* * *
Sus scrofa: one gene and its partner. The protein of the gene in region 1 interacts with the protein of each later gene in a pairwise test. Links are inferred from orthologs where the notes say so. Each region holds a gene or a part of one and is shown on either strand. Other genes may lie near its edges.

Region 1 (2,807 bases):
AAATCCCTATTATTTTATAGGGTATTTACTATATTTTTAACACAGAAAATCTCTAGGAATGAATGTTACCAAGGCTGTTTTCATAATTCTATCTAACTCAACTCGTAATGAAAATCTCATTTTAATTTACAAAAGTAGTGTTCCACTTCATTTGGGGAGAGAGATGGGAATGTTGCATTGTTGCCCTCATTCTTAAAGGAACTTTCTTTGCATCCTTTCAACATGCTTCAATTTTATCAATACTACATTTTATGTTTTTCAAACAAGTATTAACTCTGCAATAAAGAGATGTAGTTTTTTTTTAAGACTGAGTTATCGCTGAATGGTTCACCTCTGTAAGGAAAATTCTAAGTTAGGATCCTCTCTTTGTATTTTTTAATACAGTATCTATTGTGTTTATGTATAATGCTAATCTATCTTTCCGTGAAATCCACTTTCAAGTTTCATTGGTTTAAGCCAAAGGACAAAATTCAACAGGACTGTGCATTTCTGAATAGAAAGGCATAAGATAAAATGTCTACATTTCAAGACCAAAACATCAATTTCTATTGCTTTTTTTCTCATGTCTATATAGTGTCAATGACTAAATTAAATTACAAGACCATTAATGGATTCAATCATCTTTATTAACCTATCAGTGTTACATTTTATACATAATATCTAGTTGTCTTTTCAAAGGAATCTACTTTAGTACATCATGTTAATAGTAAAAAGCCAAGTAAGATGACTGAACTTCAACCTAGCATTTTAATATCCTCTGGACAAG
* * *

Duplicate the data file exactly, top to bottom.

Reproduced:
Sus scrofa: one gene and its partner. The protein of the gene in region 1 interacts with the protein of each later gene in a pairwise test. Links are inferred from orthologs where the notes say so. Each region holds a gene or a part of one and is shown on either strand. Other genes may lie near its edges.

Region 1 (2,807 bases):
AAATCCCTATTATTTTATAGGGTATTTACTATATTTTTAACACAGAAAATCTCTAGGAATGAATGTTACCAAGGCTGTTTTCATAATTCTATCTAACTCAACTCGTAATGAAAATCTCATTTTAATTTACAAAAGTAGTGTTCCACTTCATTTGGGGAGAGAGATGGGAATGTTGCATTGTTGCCCTCATTCTTAAAGGAACTTTCTTTGCATCCTTTCAACATGCTTCAATTTTATCAATACTACATTTTATGTTTTTCAAACAAGTATTAACTCTGCAATAAAGAGATGTAGTTTTTTTTTAAGACTGAGTTATCGCTGAATGGTTCACCTCTGTAAGGAAAATTCTAAGTTAGGATCCTCTCTTTGTATTTTTTAATACAGTATCTATTGTGTTTATGTATAATGCTAATCTATCTTTCCGTGAAATCCACTTTCAAGTTTCATTGGTTTAAGCCAAAGGACAAAATTCAACAGGACTGTGCATTTCTGAATAGAAAGGCATAAGATAAAATGTCTACATTTCAAGACCAAAACATCAATTTCTATTGCTTTTTTTCTCATGTCTATATAGTGTCAATGACTAAATTAAATTACAAGACCATTAATGGATTCAATCATCTTTATTAACCTATCAGTGTTACATTTTATACATAATATCTAGTTGTCTTTTCAAAGGAATCTACTTTAGTACATCATGTTAATAGTAAAAAGCCAAGTAAGATGACTGAACTTCAACCTAGCATTTTAATATCCTCTGGACAAG